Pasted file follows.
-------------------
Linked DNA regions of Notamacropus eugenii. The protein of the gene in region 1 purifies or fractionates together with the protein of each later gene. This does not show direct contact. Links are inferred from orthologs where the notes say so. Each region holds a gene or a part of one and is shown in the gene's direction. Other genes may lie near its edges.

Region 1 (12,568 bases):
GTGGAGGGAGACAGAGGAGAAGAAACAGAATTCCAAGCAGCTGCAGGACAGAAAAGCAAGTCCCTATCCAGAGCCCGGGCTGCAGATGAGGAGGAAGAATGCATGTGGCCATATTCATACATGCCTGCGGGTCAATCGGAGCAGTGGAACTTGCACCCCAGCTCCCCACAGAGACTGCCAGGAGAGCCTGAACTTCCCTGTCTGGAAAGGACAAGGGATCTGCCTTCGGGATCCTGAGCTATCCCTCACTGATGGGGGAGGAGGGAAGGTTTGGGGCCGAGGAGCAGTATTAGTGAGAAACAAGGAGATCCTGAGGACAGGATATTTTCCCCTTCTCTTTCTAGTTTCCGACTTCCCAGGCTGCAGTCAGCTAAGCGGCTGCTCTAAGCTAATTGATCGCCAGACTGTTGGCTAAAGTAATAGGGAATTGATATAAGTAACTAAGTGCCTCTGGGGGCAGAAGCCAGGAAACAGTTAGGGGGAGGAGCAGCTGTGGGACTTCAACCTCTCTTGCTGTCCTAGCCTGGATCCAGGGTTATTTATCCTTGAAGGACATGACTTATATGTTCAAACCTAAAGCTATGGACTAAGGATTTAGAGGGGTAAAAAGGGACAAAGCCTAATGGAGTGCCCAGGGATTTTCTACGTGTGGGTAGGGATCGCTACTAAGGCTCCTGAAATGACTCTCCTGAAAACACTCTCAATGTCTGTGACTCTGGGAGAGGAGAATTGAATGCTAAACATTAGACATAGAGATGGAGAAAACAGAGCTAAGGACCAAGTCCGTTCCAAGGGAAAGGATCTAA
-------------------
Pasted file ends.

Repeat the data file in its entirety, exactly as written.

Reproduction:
Linked DNA regions of Notamacropus eugenii. The protein of the gene in region 1 purifies or fractionates together with the protein of each later gene. This does not show direct contact. Links are inferred from orthologs where the notes say so. Each region holds a gene or a part of one and is shown in the gene's direction. Other genes may lie near its edges.

Region 1 (12,568 bases):
GTGGAGGGAGACAGAGGAGAAGAAACAGAATTCCAAGCAGCTGCAGGACAGAAAAGCAAGTCCCTATCCAGAGCCCGGGCTGCAGATGAGGAGGAAGAATGCATGTGGCCATATTCATACATGCCTGCGGGTCAATCGGAGCAGTGGAACTTGCACCCCAGCTCCCCACAGAGACTGCCAGGAGAGCCTGAACTTCCCTGTCTGGAAAGGACAAGGGATCTGCCTTCGGGATCCTGAGCTATCCCTCACTGATGGGGGAGGAGGGAAGGTTTGGGGCCGAGGAGCAGTATTAGTGAGAAACAAGGAGATCCTGAGGACAGGATATTTTCCCCTTCTCTTTCTAGTTTCCGACTTCCCAGGCTGCAGTCAGCTAAGCGGCTGCTCTAAGCTAATTGATCGCCAGACTGTTGGCTAAAGTAATAGGGAATTGATATAAGTAACTAAGTGCCTCTGGGGGCAGAAGCCAGGAAACAGTTAGGGGGAGGAGCAGCTGTGGGACTTCAACCTCTCTTGCTGTCCTAGCCTGGATCCAGGGTTATTTATCCTTGAAGGACATGACTTATATGTTCAAACCTAAAGCTATGGACTAAGGATTTAGAGGGGTAAAAAGGGACAAAGCCTAATGGAGTGCCCAGGGATTTTCTACGTGTGGGTAGGGATCGCTACTAAGGCTCCTGAAATGACTCTCCTGAAAACACTCTCAATGTCTGTGACTCTGGGAGAGGAGAATTGAATGCTAAACATTAGACATAGAGATGGAGAAAACAGAGCTAAGGACCAAGTCCGTTCCAAGGGAAAGGATCTAA